biral wrote:I'd just like to speak my mind. Lately ALMOST everyone is screaming REALISM over game mechanics and theme. I know someone quoted somewhere that the characters in this setting are NOT your average joe today. They were much hardier and capable of a lot more. So please tell me why people cannot strike as fast with LIGHT-bludgeons and why you're all crying and throwing your toys out the cot so that admins can nerf bludgeons wind AND light-bludgeons speed? Jarlhen, your shortswords aren't going to get anymore better than lightbludgeons, you WON'T be some samurai/knight. You will get players who can wear you down faster with their nimble weapons. This is a GAME where NOTHING at -all- in it screams realism, so please, stop trying to strike the ball home with realism on bludgeons.
Vikings used light bludgeons, tell me about how their weapons shouldn't have killed anyone who was wielding anything else?
I'm not sure what I did here. I'm not advocating anything. But there were some discussion in regards to how weapons worked. That's how weapons worked. I don't know what to tell you. The main reason for the usage of maces and warhammers were that they were anti-armor weapons. Due to the fact that they are top heavy it means that every swing is done with less control than you would with a sword. That's just the simple truth. If someone is Aragorn he would experience the same thing. A sword will simply always be a more balanced weapon. This in turn allows the wielder to operate it with much greater ease.
And I'm pretty sure no one saying that a bludgeon wouldn't kill anyone. That's never been the debate. Though a percussion weapon will generally not kill a person through one or two swings as opposed to an edged weapon. Spears, axes, swords, are all much more useful against a lightly armored opponent than a mace would be. However, these weapons would struggle against armor based on deflection (so heavy armor). Maces and warhammers were designed so that as much force as possible would be concentrated on one spot, which is why you see warhammers with points on the "flat" end and why you have flanged maces. So the weapon didn't need to penetrate the armor in order to hurt the other person. That's simply physics.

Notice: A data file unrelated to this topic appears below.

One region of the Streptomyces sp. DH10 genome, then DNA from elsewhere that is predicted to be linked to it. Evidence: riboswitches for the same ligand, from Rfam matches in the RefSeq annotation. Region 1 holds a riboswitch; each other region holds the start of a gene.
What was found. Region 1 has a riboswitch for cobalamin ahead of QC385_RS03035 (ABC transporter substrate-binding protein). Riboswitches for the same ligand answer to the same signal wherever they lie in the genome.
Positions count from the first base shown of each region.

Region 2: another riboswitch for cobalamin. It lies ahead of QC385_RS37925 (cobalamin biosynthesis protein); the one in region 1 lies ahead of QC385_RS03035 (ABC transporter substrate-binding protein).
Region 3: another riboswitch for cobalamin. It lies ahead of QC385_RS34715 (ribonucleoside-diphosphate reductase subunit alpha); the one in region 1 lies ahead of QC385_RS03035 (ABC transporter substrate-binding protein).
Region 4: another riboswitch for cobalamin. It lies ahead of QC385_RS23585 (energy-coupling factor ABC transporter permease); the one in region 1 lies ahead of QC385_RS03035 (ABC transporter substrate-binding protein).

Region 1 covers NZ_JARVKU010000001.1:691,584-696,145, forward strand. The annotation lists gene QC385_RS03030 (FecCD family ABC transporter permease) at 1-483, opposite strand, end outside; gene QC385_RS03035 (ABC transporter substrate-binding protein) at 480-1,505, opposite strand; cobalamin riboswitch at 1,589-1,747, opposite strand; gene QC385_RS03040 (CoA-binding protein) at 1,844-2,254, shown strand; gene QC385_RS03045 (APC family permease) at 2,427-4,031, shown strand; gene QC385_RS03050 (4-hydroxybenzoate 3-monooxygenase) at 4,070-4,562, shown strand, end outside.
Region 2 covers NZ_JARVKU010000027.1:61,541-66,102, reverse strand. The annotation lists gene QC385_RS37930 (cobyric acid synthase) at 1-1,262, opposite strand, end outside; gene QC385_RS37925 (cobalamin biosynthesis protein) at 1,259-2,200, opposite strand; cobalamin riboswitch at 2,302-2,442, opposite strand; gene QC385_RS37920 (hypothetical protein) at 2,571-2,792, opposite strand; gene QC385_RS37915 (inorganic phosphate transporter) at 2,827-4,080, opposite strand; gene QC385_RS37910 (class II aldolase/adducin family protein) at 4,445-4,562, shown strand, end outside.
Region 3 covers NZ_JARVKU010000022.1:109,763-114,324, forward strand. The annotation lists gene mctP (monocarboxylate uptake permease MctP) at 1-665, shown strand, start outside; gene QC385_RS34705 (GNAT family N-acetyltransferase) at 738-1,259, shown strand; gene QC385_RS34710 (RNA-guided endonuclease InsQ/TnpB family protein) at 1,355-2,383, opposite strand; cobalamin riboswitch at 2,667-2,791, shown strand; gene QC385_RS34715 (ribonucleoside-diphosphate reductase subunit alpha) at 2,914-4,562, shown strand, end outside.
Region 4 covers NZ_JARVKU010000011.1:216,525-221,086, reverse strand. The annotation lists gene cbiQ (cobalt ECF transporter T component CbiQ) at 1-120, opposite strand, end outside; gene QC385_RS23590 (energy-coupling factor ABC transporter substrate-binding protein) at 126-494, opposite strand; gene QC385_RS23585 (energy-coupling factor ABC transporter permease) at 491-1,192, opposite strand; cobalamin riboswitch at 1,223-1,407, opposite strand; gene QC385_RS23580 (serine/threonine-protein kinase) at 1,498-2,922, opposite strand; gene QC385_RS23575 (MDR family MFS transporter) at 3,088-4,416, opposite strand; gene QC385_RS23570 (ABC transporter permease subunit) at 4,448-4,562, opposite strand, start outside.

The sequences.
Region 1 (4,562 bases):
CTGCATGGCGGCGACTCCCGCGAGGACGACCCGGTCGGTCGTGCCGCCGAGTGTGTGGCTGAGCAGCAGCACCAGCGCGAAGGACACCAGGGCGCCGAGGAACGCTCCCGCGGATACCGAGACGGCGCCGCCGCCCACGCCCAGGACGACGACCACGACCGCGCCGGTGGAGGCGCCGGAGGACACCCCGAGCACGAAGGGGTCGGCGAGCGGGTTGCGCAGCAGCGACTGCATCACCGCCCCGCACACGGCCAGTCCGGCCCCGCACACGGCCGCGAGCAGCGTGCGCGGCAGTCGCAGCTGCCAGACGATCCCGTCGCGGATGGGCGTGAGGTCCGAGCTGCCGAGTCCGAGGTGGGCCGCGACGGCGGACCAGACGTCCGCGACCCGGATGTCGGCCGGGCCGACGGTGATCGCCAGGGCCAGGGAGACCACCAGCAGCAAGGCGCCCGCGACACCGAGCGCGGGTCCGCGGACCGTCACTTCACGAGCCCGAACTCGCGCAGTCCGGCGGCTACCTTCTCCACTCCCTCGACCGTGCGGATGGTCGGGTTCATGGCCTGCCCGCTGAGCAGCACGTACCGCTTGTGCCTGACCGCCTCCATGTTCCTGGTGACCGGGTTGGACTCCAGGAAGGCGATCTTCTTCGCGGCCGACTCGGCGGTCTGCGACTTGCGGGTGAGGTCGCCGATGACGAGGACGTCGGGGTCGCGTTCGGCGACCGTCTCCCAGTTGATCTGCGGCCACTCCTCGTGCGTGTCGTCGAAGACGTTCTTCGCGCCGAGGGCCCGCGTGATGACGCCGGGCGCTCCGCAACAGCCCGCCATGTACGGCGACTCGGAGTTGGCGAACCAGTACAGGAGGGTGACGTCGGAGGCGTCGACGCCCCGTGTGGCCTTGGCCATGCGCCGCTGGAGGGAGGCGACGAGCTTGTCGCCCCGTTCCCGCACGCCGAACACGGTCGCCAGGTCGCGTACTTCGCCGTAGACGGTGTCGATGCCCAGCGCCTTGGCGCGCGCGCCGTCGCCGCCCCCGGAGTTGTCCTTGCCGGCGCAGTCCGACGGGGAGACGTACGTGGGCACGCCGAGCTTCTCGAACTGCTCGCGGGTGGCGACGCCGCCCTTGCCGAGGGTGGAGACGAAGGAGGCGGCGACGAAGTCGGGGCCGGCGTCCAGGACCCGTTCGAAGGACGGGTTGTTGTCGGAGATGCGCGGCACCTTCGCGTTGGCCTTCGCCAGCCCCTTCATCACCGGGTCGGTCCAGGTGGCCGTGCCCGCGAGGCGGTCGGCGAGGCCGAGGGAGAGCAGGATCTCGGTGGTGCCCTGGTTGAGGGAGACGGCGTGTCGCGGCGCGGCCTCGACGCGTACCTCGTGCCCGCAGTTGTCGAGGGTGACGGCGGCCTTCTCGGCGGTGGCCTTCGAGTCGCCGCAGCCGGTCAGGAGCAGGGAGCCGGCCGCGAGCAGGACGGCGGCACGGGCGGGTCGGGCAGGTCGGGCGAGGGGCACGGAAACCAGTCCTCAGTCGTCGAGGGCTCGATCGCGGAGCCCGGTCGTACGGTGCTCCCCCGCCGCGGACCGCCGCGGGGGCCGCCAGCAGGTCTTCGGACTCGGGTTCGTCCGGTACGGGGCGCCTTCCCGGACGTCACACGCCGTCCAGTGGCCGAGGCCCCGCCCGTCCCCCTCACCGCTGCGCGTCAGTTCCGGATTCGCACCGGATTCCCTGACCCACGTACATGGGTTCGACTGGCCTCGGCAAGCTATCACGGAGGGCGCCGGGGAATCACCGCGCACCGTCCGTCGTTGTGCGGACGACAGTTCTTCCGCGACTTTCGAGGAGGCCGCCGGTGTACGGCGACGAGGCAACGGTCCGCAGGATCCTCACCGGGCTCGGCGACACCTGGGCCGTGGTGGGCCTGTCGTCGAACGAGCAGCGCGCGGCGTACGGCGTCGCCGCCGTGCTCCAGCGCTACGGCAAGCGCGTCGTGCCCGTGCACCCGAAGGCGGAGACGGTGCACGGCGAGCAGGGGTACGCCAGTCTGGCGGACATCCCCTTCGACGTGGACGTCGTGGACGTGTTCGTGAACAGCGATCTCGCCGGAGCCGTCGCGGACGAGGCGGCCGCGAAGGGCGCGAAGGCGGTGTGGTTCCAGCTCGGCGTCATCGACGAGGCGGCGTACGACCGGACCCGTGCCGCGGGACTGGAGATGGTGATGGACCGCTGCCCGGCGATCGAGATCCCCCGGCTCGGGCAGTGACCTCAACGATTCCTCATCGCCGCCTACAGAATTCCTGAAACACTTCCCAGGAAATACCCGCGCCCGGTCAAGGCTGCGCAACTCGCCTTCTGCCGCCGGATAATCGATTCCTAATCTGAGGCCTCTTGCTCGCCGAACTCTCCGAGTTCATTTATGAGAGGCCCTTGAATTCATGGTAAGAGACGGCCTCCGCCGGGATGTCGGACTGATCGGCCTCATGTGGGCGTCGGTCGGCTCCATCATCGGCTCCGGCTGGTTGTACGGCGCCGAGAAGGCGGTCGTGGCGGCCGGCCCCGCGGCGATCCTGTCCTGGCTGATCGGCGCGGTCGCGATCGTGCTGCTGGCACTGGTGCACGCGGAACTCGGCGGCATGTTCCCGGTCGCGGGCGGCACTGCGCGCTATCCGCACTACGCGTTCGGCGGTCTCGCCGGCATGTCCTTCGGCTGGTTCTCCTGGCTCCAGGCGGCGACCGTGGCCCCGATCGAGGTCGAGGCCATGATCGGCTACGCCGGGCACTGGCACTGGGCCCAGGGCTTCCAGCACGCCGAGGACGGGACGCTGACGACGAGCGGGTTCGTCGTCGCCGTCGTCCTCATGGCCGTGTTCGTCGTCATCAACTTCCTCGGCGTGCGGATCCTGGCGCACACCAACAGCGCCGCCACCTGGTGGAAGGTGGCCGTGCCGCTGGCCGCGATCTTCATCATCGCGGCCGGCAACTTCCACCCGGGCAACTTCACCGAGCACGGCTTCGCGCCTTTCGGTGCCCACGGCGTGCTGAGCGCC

I mean if we assume that Tolkien weapons worked the way weapons worked, that armor worked the way armor worked and so on, that's just the reality of things. Has nothing to do with the strength of the person. A mace will always be easier to aim with, will always be cheap, be easy to learn and it will do well against heavier armor. A sword will always be better balanced, cause superior damage to lighter armor, be faster and more versatile. Again, these aren't opinions, these are just simple facts as dictated by about 4,000 years of documentation, history, physics and design.
There's no need to get overly complicated about things, and no one is advocating that. It's pretty simple stuff that's very easily represented by the in-game code. Personally I'm happy with how it works right now. I believe a professional warrior should have several sets of weapons and skills, as that makes an awful lot of sense both realistically and in the Tolkien world.